• Nominated: Best Actress (Tang Wei)
  • Nominated: Best Composer (Alexandre Desplat)
  • Nominated: Best Director (Ang Lee)
  • Nominated: Best Screenwriter (Wang Hui-Ling and James Schamus)

The film was nominated for the Best Film in a Foreign Language Bafta in 2008.



In its uncut form, Lust, Caution features three episodes of graphic sex, with full-frontal nudity. The ten minutes of sex scenes were considered by Lee to be critical to the story and reportedly took a grueling 100 hours to shoot.[6]

In a number of countries, notably the People's Republic of China and (initially) Singapore, many of the sex scenes had to be cut before the film could be released. In Singapore, while the producers initially released a cut version which was given an NC-16 rating, a public outcry on the perceived "immaturity" of Singaporean audiences compared to their Hong Kong and Taiwan counterparts (the film was released uncut in Hong Kong and Taiwan) prompted the producers to eventually release the uncut version, this time with a higher R-21 rating.

The following scenes were cut from the mainland China version:

  1. Wong Chia Chi walking past dead refugees in street
  2. Stabbing scene cut to only one knife stab
  3. Of the five sex scenes (two with student, three with Mr. Yee), the second one with student and the third with Mr. Yee
  4. Nude shot of Wong Chia Chi at window
  5. Wong Chia Chi on bed after first sex scene with Mr. Yee
  6. Dialogue modified in diamond ring scene so that Wong Chia Chi did not betray the resistance by warning Mr. Yee.[7]


The film was coproduced by the American companies Focus Features and River Road Productions, and Chinese companies Shanghai Film Group Corporation and Haishang Films and the Taiwanese Hai Sheng Film Production Company. The director is Ang Lee, who is a naturalized U.S. citizen, and the actors/actresses are from mainland China, Hong Kong, and Taiwan as well as the United States. It was shot in Shanghai, the neighboring province of Zhejiang, Hong Kong (at Hong Kong University), and some locations in Penang and Ipoh in Malaysia disguised as 1930s/1940s Hong Kong.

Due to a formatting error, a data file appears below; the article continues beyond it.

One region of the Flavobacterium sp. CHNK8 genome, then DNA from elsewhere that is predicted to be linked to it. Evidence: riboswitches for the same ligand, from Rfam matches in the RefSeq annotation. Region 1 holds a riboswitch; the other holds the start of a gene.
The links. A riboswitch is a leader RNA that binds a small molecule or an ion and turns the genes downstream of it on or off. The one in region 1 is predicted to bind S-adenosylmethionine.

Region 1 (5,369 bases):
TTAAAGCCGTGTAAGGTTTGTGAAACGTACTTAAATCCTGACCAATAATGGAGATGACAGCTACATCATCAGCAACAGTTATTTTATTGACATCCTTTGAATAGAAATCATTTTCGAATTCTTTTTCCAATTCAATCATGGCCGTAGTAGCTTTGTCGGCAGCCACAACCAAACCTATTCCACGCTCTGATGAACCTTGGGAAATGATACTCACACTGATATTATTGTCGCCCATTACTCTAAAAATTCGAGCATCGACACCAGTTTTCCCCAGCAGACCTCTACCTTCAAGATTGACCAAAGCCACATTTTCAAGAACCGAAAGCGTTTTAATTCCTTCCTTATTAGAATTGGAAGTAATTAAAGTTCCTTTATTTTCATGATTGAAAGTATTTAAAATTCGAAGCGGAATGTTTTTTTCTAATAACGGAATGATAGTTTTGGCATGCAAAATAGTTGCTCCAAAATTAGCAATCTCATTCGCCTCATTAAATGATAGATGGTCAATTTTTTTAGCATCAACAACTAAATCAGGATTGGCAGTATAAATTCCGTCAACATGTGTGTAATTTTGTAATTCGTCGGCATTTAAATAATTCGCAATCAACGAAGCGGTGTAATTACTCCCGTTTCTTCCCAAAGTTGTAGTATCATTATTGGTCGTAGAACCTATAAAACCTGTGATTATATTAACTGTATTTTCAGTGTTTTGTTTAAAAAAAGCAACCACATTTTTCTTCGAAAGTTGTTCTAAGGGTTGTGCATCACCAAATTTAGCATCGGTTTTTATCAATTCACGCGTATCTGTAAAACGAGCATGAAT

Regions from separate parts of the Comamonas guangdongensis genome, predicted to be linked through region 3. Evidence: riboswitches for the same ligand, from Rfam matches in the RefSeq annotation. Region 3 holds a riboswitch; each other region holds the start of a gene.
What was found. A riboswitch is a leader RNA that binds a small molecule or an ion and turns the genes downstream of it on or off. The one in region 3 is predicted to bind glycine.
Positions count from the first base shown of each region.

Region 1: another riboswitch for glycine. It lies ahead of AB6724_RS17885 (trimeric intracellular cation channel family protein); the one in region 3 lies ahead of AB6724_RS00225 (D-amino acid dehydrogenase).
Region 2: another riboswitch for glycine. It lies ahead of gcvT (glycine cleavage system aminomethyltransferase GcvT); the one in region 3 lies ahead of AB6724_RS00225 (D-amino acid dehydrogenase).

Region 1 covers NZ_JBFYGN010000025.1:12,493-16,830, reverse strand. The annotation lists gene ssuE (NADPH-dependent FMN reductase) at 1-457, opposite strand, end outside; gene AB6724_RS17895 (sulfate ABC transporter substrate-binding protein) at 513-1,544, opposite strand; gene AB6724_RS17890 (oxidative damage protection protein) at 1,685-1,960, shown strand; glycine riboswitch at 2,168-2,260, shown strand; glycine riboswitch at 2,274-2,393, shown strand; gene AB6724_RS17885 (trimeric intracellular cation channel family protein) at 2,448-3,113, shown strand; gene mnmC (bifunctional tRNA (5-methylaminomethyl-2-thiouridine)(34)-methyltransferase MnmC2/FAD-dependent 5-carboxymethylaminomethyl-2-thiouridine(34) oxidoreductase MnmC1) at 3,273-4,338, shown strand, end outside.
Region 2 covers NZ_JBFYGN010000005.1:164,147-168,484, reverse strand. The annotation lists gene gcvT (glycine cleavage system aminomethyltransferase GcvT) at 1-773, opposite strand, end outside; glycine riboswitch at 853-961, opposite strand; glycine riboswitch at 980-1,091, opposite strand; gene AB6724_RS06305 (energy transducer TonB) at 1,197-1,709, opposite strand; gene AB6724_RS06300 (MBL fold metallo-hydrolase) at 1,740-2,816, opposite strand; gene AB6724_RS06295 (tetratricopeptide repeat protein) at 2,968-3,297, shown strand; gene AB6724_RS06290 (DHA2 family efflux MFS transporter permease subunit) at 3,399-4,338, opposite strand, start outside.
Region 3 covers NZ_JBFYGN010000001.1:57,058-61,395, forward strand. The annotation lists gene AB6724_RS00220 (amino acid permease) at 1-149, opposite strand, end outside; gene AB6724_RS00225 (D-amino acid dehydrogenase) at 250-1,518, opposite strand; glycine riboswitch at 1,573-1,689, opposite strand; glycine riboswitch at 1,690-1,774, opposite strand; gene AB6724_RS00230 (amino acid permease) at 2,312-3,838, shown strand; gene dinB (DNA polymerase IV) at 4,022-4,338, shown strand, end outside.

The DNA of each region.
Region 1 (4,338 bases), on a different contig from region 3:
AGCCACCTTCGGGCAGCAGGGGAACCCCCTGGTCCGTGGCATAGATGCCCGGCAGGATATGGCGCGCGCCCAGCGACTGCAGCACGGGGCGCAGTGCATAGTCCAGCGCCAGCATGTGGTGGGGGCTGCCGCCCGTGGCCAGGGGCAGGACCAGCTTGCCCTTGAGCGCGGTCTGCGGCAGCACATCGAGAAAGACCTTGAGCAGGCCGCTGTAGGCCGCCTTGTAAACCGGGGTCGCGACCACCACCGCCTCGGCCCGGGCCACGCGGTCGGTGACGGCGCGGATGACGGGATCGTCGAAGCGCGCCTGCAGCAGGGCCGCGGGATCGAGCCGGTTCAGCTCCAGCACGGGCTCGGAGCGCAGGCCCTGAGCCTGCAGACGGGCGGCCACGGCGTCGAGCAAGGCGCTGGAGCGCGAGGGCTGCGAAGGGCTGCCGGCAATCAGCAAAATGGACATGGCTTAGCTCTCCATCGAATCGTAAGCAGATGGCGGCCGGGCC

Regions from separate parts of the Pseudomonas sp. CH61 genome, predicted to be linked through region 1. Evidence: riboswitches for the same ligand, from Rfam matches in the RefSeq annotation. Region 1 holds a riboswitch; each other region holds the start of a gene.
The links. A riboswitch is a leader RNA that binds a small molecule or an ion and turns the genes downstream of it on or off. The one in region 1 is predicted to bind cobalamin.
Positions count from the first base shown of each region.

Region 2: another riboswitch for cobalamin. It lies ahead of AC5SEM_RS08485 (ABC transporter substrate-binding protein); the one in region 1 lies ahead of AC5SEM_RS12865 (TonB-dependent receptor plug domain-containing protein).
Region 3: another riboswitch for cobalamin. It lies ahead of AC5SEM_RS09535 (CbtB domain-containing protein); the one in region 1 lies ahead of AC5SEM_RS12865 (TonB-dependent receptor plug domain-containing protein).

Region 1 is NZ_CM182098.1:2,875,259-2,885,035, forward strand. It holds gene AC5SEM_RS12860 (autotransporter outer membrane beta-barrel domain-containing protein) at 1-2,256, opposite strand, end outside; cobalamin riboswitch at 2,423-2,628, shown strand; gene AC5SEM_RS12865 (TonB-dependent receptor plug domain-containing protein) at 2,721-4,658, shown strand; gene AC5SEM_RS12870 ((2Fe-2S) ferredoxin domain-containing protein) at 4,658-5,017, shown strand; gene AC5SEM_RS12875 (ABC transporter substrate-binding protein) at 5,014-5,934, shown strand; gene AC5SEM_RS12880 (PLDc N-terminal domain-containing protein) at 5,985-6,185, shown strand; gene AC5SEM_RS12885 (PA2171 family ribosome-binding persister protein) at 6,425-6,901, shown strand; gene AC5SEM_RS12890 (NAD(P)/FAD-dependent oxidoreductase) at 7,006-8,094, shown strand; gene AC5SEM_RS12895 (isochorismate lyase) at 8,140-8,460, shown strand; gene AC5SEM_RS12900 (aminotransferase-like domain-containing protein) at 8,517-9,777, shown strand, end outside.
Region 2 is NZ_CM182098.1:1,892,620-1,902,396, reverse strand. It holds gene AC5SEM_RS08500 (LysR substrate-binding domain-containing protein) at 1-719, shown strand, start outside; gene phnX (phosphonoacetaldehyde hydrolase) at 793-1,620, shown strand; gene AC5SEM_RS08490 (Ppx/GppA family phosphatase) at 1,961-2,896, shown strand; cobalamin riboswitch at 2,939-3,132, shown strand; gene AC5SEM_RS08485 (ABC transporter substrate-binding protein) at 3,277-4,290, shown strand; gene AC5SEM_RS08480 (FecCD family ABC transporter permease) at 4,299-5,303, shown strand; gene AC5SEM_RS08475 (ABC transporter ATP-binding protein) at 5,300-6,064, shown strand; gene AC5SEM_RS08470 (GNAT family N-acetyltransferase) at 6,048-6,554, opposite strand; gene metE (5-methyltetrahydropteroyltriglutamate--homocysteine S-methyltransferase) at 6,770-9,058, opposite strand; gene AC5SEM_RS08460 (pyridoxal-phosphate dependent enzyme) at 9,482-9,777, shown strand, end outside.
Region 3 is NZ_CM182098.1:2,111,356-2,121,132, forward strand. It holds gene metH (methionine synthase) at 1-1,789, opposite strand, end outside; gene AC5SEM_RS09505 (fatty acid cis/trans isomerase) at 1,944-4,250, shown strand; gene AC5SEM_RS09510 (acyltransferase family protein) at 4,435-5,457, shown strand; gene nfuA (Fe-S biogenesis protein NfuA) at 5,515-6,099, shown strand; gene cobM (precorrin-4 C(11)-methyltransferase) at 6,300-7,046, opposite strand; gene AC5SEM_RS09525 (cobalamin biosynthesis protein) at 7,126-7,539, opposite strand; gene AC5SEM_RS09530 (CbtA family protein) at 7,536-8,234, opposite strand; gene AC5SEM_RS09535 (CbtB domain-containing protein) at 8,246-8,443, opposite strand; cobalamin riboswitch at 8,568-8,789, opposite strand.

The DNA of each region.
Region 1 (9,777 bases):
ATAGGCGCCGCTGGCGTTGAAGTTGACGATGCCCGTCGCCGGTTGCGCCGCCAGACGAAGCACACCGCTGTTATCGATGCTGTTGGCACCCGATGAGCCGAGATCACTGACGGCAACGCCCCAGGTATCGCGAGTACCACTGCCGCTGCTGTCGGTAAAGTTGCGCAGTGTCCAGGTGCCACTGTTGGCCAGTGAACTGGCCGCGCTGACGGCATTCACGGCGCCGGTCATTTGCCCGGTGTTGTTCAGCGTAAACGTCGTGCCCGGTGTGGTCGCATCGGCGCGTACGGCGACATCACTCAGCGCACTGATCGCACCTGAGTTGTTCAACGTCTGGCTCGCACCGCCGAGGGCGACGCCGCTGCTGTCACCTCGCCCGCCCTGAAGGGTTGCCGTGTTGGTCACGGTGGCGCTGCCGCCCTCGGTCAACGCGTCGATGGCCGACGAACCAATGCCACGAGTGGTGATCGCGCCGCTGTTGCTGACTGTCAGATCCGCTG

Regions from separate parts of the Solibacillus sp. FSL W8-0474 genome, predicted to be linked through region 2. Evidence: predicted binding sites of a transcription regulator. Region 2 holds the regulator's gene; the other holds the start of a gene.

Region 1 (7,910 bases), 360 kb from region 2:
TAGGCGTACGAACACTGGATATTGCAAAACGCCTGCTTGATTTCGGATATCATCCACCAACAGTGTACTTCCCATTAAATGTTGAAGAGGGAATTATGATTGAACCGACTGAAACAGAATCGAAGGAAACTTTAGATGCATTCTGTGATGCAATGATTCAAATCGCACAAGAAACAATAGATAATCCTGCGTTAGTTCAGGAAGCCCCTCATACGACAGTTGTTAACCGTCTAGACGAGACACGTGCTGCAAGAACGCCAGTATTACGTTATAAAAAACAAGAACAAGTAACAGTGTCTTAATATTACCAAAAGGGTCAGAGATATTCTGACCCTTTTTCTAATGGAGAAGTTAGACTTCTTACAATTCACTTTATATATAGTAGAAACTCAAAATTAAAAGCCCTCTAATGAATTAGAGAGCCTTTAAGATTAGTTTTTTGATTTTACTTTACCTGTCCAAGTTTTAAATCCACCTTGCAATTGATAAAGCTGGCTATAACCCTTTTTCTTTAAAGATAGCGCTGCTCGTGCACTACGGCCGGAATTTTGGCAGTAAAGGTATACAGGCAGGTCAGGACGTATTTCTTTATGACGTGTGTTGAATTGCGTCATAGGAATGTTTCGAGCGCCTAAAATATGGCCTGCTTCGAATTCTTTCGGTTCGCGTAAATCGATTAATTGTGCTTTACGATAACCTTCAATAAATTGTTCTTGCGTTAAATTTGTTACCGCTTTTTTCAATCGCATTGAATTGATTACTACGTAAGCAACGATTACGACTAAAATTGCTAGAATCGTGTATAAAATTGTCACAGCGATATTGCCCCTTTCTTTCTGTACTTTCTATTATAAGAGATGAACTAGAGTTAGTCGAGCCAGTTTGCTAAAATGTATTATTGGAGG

Originally, the movie's country was identified as "China-USA" by the organizers of the Venice Film Festival, but after a complaint from Ang Lee's office, it was changed to "Taiwan".[8] However, a few days later, the Venice Film Festival changed the film to "USA-China-Taiwan, China" on its official schedule.[9] When the movie premiered at the event, Taiwan's Mainland Affairs Council protested the Venice event's use of "Taiwan, China" to identify movies from the island and blamed China for the move.[10][11]

After the premiere of the movie, Taiwan submitted the film as its best foreign film Oscar entry. However, Oscars asked Taiwan to withdraw the film because some key crew members were not locals. Oscars spokeswoman Teni Melidonian said in an e-mail organizers refused to accept the movie because "an insufficient number of Taiwanese participated in the production of the film," violating a rule that requires foreign countries to certify their locals "exercised artistic control" over their submission.


On September 13, 2007, an elderly lady Zheng Tianru staged a press conference in Los Angeles, claiming that the movie was about real-life events that happened in World War II, and wrongfully portrayed her older sister, Zheng Pingru, as a promiscuous secret agent who seduced and eventually fell in love with the assassination target Ding Mocun (she alleges that the characters were renamed to Wang Jiazhi and Mr. Yee in the movie).[12] Taiwan's investigation bureau confirmed that Zheng Pingru failed to kill Ding Mocun because her gun jammed, rather than developing a romantic relationship with the assassin's target.[citation needed] Director Ang Lee maintains that Eileen Chang wrote the original short story about herself, not about a real historical event.[13]